As the supervisor of Advanced Placement (AP) scoring in the discipline of Studio Art, I am responsible for administering the various phases of adjudication. The Studio Art procedure of assessing portfolios of high school, student artwork is unlike any of the other thirty academic disciplines and stands apart because of the manner in which scoring is done. The most glaring difference lies in the sheer number of scorers and the subsequent follow-up to solve discrepancies between scores that are too far apart.
A typical Advanced Placement exam, like History or English, is scored by one individual with random double-checks from a supervisor to assure accuracy. It is a good system because there are several rigorous training sessions for each individual scorer who is trained extensively to follow a rubric that serves to identify key components of the exam.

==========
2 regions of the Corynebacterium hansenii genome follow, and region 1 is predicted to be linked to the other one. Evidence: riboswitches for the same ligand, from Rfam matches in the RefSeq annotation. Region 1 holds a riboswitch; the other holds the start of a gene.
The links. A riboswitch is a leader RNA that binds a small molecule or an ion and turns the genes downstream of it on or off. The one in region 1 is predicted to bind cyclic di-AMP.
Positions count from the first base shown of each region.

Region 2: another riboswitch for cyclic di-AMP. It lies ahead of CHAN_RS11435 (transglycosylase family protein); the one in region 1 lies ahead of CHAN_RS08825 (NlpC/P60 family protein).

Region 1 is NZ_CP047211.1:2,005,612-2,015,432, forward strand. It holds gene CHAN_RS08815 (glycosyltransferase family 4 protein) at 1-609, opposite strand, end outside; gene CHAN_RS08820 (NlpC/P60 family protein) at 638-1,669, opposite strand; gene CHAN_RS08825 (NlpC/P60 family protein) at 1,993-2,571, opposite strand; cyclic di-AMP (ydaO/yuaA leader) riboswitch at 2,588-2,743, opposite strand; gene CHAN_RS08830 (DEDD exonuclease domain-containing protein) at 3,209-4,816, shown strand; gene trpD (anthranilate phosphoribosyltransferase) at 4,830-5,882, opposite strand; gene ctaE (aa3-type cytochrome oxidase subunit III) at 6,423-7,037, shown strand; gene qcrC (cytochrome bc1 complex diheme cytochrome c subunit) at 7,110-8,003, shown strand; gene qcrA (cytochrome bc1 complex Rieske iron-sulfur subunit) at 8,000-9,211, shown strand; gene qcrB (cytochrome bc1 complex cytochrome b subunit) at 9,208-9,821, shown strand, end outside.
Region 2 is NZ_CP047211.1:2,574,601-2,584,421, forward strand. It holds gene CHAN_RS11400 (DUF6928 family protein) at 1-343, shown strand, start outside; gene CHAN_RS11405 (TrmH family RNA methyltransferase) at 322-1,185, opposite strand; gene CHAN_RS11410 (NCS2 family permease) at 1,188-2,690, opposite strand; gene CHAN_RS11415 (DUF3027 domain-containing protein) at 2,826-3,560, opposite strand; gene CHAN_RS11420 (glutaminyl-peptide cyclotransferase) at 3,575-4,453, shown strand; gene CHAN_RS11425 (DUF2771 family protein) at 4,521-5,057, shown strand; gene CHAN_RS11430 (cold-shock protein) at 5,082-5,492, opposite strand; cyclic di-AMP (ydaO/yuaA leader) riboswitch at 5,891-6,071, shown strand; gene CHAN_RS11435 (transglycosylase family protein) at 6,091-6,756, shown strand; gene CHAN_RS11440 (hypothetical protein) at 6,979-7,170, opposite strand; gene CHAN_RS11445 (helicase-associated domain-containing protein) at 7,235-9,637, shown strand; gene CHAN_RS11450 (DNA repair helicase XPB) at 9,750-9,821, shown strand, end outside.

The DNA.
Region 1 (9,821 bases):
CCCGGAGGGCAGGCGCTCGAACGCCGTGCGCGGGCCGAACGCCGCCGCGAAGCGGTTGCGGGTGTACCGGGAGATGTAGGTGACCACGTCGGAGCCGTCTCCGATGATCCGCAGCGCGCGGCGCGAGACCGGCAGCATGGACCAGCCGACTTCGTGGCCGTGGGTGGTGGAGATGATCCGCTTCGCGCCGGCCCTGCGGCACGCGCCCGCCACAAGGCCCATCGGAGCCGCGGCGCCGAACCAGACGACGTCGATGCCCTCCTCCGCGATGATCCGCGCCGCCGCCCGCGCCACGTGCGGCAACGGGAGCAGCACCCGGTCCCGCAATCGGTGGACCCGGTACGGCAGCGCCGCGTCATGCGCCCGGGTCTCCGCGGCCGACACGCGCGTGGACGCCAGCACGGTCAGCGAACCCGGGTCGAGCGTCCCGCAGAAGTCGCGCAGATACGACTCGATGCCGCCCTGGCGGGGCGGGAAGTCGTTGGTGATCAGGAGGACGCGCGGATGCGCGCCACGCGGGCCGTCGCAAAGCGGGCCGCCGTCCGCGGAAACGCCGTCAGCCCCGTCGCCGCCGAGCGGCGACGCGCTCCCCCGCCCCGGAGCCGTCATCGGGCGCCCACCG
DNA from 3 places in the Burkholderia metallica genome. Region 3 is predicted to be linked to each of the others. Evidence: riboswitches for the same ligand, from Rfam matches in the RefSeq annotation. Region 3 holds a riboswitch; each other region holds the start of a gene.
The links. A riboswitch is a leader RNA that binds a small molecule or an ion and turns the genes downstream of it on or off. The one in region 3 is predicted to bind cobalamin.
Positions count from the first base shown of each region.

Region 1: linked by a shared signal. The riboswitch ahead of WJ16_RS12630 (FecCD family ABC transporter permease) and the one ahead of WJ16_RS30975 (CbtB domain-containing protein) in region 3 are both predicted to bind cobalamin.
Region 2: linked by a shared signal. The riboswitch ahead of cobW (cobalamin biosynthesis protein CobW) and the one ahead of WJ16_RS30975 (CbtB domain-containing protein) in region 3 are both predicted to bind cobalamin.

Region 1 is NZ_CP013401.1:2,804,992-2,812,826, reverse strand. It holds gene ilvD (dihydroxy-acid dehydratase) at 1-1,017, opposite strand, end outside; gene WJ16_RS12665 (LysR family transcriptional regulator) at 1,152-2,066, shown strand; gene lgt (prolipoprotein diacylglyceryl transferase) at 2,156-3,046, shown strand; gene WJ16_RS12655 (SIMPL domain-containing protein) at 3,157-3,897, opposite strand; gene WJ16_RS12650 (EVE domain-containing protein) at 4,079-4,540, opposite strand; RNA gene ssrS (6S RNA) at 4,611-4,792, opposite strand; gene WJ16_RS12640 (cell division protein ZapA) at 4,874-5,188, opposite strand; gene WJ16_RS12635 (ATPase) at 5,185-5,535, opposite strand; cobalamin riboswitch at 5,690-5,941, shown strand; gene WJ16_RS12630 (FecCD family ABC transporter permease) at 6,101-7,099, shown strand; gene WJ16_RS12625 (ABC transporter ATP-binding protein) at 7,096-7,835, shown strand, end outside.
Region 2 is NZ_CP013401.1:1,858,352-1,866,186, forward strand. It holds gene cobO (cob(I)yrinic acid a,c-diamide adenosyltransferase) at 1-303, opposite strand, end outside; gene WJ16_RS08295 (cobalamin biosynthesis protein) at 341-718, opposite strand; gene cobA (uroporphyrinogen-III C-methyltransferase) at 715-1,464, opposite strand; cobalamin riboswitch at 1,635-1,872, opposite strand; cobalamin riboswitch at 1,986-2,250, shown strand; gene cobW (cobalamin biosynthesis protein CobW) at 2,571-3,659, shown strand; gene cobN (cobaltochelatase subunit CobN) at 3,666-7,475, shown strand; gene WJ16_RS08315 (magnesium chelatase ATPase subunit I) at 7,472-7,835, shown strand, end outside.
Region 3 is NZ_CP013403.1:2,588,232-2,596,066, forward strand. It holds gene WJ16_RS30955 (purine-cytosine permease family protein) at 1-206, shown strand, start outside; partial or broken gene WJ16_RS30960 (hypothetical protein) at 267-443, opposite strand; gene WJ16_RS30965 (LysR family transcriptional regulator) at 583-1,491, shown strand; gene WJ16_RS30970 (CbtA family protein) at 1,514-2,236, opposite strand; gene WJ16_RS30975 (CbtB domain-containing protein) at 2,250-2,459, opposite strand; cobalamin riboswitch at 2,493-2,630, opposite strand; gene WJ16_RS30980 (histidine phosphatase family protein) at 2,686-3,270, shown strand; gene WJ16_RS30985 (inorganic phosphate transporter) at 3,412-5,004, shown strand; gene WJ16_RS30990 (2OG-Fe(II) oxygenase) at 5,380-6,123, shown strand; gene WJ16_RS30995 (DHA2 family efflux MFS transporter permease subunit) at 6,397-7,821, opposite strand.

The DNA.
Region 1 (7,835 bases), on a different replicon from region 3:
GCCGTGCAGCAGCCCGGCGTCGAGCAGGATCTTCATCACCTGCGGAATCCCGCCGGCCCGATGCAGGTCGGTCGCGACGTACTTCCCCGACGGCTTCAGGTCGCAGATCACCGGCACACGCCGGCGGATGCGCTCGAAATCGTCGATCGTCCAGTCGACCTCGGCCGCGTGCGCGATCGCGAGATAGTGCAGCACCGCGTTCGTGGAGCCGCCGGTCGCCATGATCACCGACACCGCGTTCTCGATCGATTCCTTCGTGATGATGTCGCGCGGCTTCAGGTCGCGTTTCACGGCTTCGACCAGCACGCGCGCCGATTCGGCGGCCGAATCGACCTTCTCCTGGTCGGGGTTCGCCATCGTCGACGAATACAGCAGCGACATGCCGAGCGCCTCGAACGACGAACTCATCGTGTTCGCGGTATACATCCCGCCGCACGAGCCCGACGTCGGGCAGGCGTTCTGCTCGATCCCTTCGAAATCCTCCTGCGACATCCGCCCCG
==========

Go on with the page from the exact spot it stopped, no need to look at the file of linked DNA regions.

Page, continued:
The Studio Art Advanced Placement exams are incredibly different and offer an adjudication process that features more “shared governance.” To begin with, the “exam” is comprised almost entirely of artwork and not essays like the other disciplines. Furthermore, in the decision process, Studio Art portfolios receive seven scores from various adjudicators. And finally, in the event that some scores are too far apart, discrepancies are solved by a team of two supervisors who discuss and evaluate the merits of the artwork before assigning a decision. Since the possibility exists that the two supervisors disagree, an “Exam Leader” can be summoned for the final call.
This system ensures accurate, reliable, and fair assessment at the end of a student’s year-long artistic journey. Since art tends to be such a subjective and personal form of expression, it seems appropriate that the Studio Art method of jurying artwork mirrors the tenets of Alternative Dispute Resolution in which both systems strive to create a sense of fair-mindedness. In both cases, most individuals seem willing to accept decisions formulated in this manner even when dealing with something that begins with the strong notion that “I am right.”
By Herb Weaver